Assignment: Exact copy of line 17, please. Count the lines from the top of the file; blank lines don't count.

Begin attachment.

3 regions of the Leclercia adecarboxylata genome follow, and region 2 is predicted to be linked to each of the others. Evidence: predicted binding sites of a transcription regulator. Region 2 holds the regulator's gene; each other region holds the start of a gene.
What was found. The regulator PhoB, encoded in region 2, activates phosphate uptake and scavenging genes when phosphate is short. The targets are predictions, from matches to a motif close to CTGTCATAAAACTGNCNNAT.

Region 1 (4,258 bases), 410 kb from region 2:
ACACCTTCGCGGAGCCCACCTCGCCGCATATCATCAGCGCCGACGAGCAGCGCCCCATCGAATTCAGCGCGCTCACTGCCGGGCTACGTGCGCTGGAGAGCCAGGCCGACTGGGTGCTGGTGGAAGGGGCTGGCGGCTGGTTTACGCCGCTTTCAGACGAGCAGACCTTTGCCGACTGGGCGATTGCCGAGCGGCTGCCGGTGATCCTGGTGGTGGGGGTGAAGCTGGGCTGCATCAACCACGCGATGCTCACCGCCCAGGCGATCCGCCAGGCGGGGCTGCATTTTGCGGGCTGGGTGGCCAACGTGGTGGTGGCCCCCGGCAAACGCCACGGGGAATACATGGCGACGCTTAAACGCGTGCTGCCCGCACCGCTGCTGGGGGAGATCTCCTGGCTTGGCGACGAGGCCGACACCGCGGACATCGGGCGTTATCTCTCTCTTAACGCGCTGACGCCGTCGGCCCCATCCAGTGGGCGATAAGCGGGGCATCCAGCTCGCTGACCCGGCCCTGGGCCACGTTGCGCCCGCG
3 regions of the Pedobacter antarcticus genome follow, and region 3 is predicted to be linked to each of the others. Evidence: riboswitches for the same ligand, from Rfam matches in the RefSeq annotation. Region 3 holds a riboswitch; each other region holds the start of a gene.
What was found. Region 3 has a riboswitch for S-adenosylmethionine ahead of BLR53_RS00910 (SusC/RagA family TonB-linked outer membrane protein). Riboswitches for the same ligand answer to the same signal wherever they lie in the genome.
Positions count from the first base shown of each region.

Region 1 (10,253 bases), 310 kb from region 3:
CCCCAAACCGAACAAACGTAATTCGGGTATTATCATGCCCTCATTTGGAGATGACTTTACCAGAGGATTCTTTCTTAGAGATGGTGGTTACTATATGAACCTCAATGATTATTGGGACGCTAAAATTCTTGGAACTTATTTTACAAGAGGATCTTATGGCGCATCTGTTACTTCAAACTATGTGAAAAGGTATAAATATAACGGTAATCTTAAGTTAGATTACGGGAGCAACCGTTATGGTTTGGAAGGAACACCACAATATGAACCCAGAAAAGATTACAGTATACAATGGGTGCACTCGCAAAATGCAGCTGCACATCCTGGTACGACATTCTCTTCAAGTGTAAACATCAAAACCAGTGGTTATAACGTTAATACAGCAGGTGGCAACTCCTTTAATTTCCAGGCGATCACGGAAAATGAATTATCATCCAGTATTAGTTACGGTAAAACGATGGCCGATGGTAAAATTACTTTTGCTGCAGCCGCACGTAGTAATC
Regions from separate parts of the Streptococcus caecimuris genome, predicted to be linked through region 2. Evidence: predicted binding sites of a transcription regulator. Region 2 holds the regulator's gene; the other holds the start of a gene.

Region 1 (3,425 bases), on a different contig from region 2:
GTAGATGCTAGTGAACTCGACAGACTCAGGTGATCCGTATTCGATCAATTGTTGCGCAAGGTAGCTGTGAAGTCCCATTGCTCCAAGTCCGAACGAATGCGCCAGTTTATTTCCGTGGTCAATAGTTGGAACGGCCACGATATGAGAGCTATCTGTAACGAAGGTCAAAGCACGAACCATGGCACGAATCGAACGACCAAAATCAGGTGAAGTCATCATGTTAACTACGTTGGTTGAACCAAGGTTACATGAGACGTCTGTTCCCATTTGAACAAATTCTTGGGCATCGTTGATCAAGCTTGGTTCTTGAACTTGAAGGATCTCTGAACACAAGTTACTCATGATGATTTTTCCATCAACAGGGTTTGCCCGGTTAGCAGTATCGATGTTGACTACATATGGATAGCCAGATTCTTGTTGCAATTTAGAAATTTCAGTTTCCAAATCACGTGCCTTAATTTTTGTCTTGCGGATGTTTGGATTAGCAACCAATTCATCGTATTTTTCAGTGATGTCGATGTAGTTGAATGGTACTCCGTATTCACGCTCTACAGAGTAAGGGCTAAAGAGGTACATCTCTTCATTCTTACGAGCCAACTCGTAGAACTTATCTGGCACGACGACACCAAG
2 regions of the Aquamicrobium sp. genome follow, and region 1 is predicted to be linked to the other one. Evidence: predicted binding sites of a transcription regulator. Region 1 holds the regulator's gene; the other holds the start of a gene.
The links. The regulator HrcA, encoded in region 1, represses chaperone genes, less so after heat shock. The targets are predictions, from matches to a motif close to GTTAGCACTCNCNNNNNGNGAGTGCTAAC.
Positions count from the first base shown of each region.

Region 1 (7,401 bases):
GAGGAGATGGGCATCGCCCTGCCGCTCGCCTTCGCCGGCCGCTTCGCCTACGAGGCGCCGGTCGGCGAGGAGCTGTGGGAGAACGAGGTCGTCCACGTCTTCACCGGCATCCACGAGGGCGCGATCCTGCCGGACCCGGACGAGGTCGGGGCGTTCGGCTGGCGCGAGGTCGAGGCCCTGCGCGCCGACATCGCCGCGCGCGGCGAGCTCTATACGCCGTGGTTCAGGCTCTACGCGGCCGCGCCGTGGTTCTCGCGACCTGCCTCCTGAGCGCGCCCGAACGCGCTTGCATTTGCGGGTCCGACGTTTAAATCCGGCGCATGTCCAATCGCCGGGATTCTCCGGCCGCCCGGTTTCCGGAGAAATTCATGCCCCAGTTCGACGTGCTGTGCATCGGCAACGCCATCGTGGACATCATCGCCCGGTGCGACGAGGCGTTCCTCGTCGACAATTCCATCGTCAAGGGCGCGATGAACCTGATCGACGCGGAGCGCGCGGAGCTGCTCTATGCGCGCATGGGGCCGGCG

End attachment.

GAGGAGATGGGCATCGCCCTGCCGCTCGCCTTCGCCGGCCGCTTCGCCTACGAGGCGCCGGTCGGCGAGGAGCTGTGGGAGAACGAGGTCGTCCACGTCTTCACCGGCATCCACGAGGGCGCGATCCTGCCGGACCCGGACGAGGTCGGGGCGTTCGGCTGGCGCGAGGTCGAGGCCCTGCGCGCCGACATCGCCGCGCGCGGCGAGCTCTATACGCCGTGGTTCAGGCTCTACGCGGCCGCGCCGTGGTTCTCGCGACCTGCCTCCTGAGCGCGCCCGAACGCGCTTGCATTTGCGGGTCCGACGTTTAAATCCGGCGCATGTCCAATCGCCGGGATTCTCCGGCCGCCCGGTTTCCGGAGAAATTCATGCCCCAGTTCGACGTGCTGTGCATCGGCAACGCCATCGTGGACATCATCGCCCGGTGCGACGAGGCGTTCCTCGTCGACAATTCCATCGTCAAGGGCGCGATGAACCTGATCGACGCGGAGCGCGCGGAGCTGCTCTATGCGCGCATGGGGCCGGCG